Set Up to Fail: How Court Fines & Fees Punish Poverty and Harm Black Communities in Virginia



  • Black residents account for 19 percent of Virginia’s population, however, 33 percent (or $105 million) of all traffic and criminal fines and fees were assessed against Black residents in 2019.



While Virginia has stopped suspending driver’s licenses for unpaid fines and fees, this report shows how the state’s fine and fee policies still trap its citizens, especially Black residents, into cycles of poverty and court debt. Virginia courts assess various fees to people who cannot pay their court debt at the time it is imposed and the authors’ research supports that Virginians who are poor or Black share a disproportionate amount of court assessments. The publication discusses the differences in repayment plans and community service programs across the state and puts forth recommendations to address these issues. 

You can read the full text of the report here

Key findings

  • A $30 fine for an improper U-turn can balloon into a $218 debt after fees are added for processing, entering a payment plan, writing a bad check, using a credit/debit card, failing to appear, and collection.    
  • From FY 2015 to 2019, $2.3 billion of fines and fees were assessed but only $1.4 billion, or 62%, was collected. 
  • $82 was the average amount of fines and fees assessed per capita while $106 and $147 of fines and fees were assessed per capita in courts serving areas with the largest share of people living in poverty and largest share of Black residents, respectively.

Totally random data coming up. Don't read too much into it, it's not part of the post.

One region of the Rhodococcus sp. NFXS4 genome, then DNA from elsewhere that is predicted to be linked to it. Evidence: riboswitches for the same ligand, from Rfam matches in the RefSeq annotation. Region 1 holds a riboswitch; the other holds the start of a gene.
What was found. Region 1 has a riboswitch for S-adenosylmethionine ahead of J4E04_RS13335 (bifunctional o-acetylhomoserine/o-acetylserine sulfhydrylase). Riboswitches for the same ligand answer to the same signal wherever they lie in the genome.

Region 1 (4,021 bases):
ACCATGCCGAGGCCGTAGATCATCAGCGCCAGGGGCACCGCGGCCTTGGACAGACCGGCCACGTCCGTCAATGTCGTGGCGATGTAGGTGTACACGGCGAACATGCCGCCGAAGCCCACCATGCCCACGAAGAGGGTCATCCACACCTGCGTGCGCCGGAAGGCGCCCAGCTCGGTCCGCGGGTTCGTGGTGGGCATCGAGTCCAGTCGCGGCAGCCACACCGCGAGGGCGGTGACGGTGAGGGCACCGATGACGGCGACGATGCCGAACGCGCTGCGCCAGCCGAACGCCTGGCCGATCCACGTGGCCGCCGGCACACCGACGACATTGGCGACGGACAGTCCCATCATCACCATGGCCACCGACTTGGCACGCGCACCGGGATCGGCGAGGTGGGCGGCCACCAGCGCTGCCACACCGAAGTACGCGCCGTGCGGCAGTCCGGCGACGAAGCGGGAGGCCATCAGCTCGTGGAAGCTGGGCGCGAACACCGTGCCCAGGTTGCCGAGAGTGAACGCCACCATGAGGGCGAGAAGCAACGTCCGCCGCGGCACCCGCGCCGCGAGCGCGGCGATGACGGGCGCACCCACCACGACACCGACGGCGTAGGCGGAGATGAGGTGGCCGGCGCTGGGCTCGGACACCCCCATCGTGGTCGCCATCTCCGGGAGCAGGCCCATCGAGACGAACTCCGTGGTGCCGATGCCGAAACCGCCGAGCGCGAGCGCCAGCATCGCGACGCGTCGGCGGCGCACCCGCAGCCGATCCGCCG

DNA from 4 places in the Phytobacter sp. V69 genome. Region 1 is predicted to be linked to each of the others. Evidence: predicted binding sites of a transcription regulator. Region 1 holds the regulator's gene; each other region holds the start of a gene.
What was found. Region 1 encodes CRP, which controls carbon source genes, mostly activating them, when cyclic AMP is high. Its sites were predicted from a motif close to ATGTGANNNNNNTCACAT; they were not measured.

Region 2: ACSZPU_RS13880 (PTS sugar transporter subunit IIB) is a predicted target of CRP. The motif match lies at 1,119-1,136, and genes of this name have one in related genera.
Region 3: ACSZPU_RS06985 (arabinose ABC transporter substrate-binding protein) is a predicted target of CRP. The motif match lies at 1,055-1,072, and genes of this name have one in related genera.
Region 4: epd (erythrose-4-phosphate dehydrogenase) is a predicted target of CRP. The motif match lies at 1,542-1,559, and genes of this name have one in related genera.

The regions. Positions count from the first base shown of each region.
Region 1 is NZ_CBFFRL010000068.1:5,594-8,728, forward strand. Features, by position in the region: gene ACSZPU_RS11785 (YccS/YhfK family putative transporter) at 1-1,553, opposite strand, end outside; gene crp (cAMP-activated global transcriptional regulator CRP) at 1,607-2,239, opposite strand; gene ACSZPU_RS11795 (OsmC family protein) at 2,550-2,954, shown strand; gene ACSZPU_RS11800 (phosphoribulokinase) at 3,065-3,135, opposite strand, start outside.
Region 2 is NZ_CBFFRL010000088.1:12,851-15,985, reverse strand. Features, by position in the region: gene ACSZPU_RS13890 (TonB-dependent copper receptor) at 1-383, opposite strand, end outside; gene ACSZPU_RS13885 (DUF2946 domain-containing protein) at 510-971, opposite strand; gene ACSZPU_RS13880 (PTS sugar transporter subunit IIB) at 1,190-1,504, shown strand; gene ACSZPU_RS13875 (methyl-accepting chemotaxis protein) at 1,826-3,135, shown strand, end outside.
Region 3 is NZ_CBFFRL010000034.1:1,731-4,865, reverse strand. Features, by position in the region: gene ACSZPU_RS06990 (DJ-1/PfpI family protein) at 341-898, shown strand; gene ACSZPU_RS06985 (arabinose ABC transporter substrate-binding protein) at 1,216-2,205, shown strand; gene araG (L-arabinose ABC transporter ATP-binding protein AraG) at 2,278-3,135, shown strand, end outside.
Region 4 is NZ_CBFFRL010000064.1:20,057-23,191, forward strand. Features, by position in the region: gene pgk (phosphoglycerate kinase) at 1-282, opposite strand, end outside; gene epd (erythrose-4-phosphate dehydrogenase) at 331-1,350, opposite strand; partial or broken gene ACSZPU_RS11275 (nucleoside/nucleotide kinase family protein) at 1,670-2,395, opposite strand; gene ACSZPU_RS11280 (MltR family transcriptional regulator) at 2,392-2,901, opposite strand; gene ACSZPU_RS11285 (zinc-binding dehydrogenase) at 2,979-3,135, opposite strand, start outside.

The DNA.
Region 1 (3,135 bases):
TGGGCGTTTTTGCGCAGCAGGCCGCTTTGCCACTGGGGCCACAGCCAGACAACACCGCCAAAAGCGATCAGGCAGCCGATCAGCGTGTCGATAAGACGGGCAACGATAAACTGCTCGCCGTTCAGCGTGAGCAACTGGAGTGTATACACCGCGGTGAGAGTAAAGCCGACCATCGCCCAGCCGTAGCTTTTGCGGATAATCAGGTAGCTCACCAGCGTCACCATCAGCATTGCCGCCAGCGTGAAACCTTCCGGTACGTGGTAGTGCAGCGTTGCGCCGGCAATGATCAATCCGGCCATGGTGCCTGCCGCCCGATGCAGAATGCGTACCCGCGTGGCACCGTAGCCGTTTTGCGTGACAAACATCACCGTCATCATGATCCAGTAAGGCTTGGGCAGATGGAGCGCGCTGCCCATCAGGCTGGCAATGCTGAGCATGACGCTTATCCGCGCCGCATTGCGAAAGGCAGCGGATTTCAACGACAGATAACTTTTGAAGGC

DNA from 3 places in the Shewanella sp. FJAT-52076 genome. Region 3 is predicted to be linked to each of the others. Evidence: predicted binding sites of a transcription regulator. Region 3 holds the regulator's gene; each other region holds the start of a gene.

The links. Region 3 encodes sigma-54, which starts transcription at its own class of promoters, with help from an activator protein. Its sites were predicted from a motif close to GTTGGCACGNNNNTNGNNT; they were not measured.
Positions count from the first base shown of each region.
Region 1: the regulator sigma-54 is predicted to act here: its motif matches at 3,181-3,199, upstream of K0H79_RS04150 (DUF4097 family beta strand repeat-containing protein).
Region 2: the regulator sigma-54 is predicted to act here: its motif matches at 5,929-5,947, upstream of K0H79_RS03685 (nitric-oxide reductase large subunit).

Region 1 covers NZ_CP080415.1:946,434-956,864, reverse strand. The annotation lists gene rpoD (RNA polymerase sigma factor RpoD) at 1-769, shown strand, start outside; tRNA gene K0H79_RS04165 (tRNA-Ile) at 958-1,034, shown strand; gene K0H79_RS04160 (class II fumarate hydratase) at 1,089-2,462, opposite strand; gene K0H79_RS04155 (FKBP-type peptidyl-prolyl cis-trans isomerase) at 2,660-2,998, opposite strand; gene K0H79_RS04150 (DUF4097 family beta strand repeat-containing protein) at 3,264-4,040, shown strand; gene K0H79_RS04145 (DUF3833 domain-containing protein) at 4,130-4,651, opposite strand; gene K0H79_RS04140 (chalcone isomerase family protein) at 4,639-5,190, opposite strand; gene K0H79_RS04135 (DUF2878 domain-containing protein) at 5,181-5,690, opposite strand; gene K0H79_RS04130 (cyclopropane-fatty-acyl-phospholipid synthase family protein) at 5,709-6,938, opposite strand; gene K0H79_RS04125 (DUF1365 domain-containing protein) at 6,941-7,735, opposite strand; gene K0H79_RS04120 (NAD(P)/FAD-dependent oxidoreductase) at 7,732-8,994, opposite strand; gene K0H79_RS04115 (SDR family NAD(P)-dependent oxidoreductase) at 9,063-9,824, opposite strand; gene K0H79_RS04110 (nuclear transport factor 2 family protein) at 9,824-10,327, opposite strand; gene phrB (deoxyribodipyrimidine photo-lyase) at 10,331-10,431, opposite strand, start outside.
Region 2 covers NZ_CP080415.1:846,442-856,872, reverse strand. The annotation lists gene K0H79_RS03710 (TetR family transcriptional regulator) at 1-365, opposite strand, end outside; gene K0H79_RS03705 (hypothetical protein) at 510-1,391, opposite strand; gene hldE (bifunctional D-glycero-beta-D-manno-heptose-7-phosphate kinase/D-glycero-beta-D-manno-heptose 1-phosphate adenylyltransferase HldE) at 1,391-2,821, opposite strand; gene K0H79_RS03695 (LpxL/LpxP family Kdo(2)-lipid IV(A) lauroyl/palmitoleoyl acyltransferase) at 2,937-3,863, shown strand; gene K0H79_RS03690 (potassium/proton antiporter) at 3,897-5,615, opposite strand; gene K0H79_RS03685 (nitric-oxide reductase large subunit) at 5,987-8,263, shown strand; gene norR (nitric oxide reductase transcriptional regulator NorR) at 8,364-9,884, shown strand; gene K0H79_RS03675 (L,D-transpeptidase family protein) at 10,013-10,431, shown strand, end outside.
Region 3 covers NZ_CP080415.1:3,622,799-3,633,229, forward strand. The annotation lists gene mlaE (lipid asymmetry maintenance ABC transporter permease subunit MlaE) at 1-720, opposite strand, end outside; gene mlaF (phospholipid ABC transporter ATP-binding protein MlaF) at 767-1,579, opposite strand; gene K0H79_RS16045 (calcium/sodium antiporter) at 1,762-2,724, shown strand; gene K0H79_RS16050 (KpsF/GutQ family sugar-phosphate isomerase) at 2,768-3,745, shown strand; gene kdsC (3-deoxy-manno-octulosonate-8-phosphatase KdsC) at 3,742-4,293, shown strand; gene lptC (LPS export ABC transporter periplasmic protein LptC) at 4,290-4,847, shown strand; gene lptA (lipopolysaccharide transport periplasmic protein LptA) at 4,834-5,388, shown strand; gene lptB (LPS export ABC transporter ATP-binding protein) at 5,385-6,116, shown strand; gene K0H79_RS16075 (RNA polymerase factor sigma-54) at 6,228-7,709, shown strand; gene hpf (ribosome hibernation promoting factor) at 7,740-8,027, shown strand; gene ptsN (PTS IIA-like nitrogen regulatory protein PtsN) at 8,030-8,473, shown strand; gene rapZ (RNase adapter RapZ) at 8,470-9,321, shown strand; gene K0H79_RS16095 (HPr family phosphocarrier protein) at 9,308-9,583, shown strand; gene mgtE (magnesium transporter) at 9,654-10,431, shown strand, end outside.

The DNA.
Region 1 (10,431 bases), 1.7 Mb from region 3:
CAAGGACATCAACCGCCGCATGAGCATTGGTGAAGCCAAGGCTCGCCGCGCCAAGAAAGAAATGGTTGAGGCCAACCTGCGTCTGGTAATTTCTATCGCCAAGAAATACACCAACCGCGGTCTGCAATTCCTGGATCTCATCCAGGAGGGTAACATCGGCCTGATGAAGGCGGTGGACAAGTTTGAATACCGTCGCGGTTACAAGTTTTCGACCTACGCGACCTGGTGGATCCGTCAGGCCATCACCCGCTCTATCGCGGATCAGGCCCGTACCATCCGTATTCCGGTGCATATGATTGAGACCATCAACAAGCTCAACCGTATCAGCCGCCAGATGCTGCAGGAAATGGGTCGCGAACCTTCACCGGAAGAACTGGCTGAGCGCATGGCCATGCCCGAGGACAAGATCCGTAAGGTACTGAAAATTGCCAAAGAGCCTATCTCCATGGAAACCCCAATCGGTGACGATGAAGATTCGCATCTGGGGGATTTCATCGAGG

• In 2019, on average, at least $31 in traffic and criminal fines and fees was assessed for every non-Black Virginian, while at least $65 was assessed for every Black resident of Virginia. 
  • Virginia law allows courts to charge people $10 if they cannot pay their full court debt balance in 90 days and a minimum down payment of $50 or more to initiate a payment plan depending on the jurisdiction. Interest also starts to accrue on debt if no payment is made after 40 days. 
  • There are no statewide standards that govern community service as a method of repaying court debt, so hourly rates, program eligibility, and restrictions vary across the state. 


  • Eliminate poverty penalties such as the $10 fee assessed to people who need more than 90 to pay their debt, mandatory down payments assessed to participate in payment plans, and waive all interest that accrues while someone is incarcerated. 
  • Require the Virginia State Compensation Board to collect and publish data concerning fine and fee assessments and collections by race and ethnicity. 
  • Grant courts clearer power to waive fines and fees and establish common standards for all community service programs across the state. 
Phil Hernandez, Laura Goren, and Chris Wodicka
The Commonwealth Institute